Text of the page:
To create a community oversight board (COB) that exercises democratic accountability and disciplinary control over the Metro Nashville Police Department (MNPD).
What is a community oversight board?
A community oversight board (COB) is an agency staffed with civilians, not sworn officers, tasked with investigating community complaints of misconduct by the police. It is one tool, among others, used to protect civilians’ rights, to maintain excellence in policing, and to create a safer Nashville.
Other names for a community oversight board include:
- Civilian Complaint Review Boards
- Citizens Review Boards
- Citizens Oversight Boards
- Police Commissions
- Civilian Investigative Panels
What will a COB do for Nashville?
A COB will provide Nashville with one of the many tools needed to make a safer, more just and democratic city. Rather than continuing to fall behind on issues of policing, by instituting a COB, Nashville will join other forward-looking cities that have utilized COB’s for years. A “best practices” COB operates independently from law enforcement, is staffed with civilians, has adequate authority and a suitable staff size, and regularly reports to the community. Nashville can lead the way alongside cities like Atlanta, Denver, Las Vegas, Miami, and Newark in striving to establish a “best practice” review board with proper authority and funding.
Vanderbilt Graduate Student Research suggests that “community oversight can: diminish the ‘conflict of interest’ that exists with internal investigations and disrupt the tendency for a ‘code of silence’ that obscures misconduct; increase police accountability and legitimacy; and foster greater sense of trust in police” (Davis, Eccleston, Lyew, & Moranville, City Comparison: Features of Community Oversight Boards).
History of Community Oversight Boards
Community Oversight Boards:
- Have existed since the 1940’s
- Most often have been established as a reaction to allegations of police brutality
- Are effective if the appropriate level of authority and/or funding is granted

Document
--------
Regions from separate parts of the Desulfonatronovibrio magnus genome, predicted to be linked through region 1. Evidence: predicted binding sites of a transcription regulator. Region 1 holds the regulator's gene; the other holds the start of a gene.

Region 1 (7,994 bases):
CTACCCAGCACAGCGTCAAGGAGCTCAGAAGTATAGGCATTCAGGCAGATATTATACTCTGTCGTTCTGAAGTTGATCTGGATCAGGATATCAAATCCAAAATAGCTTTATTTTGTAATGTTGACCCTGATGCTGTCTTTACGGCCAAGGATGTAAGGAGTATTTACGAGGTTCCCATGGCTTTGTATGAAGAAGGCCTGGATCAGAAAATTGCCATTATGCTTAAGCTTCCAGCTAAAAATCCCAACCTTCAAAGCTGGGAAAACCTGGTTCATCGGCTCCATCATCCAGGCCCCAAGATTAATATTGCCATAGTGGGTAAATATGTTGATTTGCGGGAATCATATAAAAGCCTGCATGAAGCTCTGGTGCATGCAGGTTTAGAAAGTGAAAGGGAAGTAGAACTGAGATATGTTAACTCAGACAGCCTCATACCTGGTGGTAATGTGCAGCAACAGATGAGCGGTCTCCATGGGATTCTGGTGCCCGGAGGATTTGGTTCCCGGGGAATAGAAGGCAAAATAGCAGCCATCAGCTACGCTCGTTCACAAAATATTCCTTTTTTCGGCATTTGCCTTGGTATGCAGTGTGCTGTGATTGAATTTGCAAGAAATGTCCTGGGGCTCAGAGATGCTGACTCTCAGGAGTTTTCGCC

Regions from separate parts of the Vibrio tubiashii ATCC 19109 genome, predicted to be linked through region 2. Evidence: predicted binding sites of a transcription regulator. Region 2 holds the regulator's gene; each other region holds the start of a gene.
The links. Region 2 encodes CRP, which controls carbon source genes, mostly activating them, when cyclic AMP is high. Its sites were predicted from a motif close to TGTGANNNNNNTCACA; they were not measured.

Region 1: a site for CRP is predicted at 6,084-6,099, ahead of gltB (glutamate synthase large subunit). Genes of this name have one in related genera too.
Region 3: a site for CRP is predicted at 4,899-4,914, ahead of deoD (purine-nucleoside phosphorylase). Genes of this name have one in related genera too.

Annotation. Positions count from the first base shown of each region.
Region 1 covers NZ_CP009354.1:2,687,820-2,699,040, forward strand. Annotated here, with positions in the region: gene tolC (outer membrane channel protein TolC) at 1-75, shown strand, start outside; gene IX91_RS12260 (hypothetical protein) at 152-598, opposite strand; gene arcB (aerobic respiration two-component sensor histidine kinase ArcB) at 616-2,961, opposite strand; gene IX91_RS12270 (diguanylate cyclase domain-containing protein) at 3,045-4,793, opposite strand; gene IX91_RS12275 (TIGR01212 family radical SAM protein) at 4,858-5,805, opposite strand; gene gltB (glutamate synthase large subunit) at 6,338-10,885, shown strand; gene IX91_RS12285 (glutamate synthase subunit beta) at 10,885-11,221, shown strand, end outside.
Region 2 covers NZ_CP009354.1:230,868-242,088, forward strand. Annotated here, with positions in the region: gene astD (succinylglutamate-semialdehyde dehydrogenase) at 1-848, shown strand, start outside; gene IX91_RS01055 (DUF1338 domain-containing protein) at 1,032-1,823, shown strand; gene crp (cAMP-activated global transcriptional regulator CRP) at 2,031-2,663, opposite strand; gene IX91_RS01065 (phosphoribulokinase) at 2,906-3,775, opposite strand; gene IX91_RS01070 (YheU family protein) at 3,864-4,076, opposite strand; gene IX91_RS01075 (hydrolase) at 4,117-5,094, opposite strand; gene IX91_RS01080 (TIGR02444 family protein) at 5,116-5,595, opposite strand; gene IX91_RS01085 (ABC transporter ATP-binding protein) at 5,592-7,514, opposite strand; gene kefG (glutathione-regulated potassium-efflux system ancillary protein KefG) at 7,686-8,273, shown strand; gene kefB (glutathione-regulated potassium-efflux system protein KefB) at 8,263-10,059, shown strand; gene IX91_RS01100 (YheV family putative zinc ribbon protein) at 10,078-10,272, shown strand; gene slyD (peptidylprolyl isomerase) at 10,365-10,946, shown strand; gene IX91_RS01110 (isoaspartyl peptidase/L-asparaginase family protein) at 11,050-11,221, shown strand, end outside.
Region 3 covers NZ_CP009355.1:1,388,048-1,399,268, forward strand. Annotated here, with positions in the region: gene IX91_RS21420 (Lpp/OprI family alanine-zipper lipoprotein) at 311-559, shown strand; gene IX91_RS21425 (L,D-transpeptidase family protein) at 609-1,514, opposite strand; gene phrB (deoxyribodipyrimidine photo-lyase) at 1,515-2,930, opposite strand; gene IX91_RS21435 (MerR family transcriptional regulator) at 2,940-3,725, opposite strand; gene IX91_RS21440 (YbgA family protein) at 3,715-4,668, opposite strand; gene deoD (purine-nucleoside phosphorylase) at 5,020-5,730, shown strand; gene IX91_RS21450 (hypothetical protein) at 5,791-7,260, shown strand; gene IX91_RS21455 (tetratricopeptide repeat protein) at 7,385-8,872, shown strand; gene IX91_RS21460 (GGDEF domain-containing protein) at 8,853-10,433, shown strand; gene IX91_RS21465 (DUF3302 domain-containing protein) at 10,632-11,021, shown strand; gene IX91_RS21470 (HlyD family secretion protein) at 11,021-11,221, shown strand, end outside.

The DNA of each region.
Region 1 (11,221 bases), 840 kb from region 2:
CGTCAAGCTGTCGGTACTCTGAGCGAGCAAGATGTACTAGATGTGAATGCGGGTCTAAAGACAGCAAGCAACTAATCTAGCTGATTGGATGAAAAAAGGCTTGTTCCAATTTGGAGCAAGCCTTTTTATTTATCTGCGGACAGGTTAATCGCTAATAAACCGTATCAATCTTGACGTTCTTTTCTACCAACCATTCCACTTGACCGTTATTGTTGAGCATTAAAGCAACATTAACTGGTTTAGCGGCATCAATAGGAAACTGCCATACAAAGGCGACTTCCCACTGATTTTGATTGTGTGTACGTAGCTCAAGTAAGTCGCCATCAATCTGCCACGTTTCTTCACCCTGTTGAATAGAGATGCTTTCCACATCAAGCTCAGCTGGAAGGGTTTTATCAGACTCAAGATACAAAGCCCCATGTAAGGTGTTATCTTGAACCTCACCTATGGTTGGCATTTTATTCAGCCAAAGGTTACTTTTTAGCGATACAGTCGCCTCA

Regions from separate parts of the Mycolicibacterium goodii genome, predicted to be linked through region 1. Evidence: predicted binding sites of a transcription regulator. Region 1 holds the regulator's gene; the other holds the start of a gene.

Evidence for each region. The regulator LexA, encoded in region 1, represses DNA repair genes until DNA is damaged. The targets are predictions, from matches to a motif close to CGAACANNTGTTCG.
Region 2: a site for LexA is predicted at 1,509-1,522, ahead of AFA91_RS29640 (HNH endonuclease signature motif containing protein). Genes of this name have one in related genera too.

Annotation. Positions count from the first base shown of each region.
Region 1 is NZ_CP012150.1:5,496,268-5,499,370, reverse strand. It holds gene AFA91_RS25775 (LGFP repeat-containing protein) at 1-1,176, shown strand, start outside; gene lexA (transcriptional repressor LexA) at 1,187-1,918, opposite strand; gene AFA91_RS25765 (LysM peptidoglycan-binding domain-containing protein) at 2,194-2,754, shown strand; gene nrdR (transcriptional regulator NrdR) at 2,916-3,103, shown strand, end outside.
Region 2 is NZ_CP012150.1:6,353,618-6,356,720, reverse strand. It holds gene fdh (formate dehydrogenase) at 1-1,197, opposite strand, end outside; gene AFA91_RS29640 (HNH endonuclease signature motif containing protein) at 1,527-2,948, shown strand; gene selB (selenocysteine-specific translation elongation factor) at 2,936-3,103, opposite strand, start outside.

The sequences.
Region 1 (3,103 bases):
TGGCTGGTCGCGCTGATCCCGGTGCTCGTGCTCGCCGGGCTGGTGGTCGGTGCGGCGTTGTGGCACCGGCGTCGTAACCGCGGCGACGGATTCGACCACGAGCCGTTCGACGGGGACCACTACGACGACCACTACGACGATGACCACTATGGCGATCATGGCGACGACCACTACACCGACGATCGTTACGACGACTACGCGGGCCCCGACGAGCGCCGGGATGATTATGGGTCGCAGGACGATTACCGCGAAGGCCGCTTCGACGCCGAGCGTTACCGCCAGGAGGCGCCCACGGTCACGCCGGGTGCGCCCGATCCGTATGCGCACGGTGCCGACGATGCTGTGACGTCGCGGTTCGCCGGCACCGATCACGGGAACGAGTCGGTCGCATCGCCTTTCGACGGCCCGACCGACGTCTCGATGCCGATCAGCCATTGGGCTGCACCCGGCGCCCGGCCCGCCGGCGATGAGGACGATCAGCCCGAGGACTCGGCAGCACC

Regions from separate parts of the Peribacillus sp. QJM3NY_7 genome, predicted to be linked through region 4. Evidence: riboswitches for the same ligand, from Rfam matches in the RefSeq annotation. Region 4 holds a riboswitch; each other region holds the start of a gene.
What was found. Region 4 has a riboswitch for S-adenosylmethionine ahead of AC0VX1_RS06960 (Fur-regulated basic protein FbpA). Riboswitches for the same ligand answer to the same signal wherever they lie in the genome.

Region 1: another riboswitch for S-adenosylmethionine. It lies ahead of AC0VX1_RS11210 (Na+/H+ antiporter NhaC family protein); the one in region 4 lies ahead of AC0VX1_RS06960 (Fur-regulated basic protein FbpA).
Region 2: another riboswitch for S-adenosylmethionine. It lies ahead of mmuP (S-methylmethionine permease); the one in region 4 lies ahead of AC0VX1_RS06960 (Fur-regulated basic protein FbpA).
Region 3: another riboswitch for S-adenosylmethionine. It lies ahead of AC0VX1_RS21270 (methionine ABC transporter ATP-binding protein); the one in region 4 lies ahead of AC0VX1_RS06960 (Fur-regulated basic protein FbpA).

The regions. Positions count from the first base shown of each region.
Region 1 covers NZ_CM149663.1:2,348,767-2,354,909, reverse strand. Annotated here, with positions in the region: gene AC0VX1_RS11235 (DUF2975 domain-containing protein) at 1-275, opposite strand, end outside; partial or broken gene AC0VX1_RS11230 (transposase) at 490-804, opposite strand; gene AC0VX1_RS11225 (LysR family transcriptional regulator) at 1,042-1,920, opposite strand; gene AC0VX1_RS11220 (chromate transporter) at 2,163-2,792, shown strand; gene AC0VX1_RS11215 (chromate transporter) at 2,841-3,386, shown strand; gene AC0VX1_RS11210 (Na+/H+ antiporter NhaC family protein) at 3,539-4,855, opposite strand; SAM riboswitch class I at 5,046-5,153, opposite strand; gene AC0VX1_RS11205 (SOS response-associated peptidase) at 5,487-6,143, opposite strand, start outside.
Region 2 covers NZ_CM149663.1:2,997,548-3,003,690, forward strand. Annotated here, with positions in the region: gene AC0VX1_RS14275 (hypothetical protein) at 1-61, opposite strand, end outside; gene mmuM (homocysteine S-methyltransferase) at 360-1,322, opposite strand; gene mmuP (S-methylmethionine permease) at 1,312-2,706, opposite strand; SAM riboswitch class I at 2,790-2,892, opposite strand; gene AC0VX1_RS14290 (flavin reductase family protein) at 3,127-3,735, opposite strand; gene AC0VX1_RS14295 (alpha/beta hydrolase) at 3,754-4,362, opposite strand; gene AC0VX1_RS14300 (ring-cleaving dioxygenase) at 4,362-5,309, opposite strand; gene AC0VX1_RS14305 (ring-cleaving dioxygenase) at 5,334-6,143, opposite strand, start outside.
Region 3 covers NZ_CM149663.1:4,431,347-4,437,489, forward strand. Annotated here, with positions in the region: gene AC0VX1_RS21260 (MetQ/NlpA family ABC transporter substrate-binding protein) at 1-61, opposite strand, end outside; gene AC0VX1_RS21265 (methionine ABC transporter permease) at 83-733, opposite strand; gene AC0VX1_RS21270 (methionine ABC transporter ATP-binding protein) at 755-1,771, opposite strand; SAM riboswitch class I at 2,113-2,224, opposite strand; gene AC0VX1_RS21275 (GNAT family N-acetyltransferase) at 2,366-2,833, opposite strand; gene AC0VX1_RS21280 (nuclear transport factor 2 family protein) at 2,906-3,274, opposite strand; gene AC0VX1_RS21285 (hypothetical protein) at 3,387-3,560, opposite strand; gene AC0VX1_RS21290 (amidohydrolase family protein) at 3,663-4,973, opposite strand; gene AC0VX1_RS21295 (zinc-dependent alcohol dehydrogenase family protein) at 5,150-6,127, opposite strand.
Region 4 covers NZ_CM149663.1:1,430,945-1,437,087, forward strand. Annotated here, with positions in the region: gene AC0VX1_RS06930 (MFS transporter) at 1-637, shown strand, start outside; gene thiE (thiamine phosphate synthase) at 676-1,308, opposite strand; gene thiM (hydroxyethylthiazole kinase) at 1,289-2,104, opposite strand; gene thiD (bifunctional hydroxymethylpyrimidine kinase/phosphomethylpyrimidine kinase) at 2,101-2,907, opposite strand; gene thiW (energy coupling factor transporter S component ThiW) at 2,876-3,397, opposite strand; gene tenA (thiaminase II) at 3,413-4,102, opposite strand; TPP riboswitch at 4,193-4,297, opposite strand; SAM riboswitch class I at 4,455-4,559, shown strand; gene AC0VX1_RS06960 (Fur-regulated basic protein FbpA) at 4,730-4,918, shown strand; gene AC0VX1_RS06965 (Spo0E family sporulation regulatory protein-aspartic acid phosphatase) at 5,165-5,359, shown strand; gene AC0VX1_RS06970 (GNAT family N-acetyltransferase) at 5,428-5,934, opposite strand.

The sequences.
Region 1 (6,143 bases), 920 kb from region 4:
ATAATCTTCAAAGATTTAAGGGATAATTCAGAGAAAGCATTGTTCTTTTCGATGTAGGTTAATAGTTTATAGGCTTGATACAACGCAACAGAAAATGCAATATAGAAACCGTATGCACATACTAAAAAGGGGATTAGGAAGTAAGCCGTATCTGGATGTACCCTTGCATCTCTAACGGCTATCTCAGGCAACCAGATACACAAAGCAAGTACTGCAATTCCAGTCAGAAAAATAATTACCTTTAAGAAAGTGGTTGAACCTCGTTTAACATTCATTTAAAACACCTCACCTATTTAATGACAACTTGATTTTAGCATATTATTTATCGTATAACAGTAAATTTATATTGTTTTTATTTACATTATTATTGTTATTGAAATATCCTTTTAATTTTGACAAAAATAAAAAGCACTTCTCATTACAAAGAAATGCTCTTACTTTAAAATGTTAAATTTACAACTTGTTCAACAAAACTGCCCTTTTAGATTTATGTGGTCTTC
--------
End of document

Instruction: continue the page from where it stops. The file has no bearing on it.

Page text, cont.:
- Nashville’s chapter of the NAACP first called for a COB in the 1990s after police shot and killed a black resident
- Gideon’s Army’s Driving While Black report, published in October 2016, called for the institution of a COB in its list of demands
Having police officers police themselves through the Office of Professional Accountability presents obvious conflicts of interest. Records show that civilian complaints are almost always resolved in favor of the officer. As the Driving While Black report showed, MNPD conducts a disproportionate number of stops and searches on people of color, black residents in particular. MNPD’s aggressive tactics increase the risk of another fatal shooting, like the killing of Mr. Jocques Clemmons by officer Joshua Lippert on February 10, 2017.
Nashville’s Current Response to Policing Issues
Currently, a significant focus of Metro Nashville government is on the implementation of new equipment as part of their solution to problems with policing, including:
- The purchase of body armor to provide more protection for police officers
- The purchase and implementation of body cameras to be worn by police officers to provide real-time information
Other Available Policing/Criminal Justice Strategies
Review Boards: Major cities like Atlanta, Denver, Newark, and others are striving to establish “best practice” review boards.
Community policing is based upon a partnership between the police and the community.
Restorative Justice is an approach to justice that addresses harm through mediation and restitution rather than incarceration.
COB Best Practices
- Is staffed with civilians, and not sworn officers.
- Has adequate authority to be effective. Subpoena, Disciplinary, and Policy Review Authority.
- Has an independent budget from the police department.
- Has the majority of the board nominated by civic organizations, with a minority of the board nominated by the mayor and lawmakers.
- Models the best practices of COBs in other major U.S. cities.
- Has a significant staff size to process the level of complaints.
- Has regular reporting of data to the community, including online complaint data with annual reports.
- Has the necessary authority in types of cases (false arrest, excessive force, discrimination, etc.)
- Is a tool for making a city safer, but will not prevent all crime
How does Nashville compare to other cities?
Of the 50 largest police departments in the United States, the vast majority either have no Civilian/Citizens Review Board or serve only in an advisory role*:
- 26 have no Civilian Review Board (includes Nashville)
- 15 have a Civilian Review Board, but members are nominated by mayor /police chief
- 9 have a Civilian review Board with the majority of board members non-mayoral nominees
- 6 have a Civilian Review Board with non-mayoral nominees and disciplinary authority
* Source: Getting it Right: Building Effective Civilian Review Boards to Oversee Police
When looking at the top 50 police departments in the United States, 9 cities have subpoena and other authority. Why not Nashville?
Vanderbilt Graduate Student Research also shows that Nashville is behind other cities with COBs.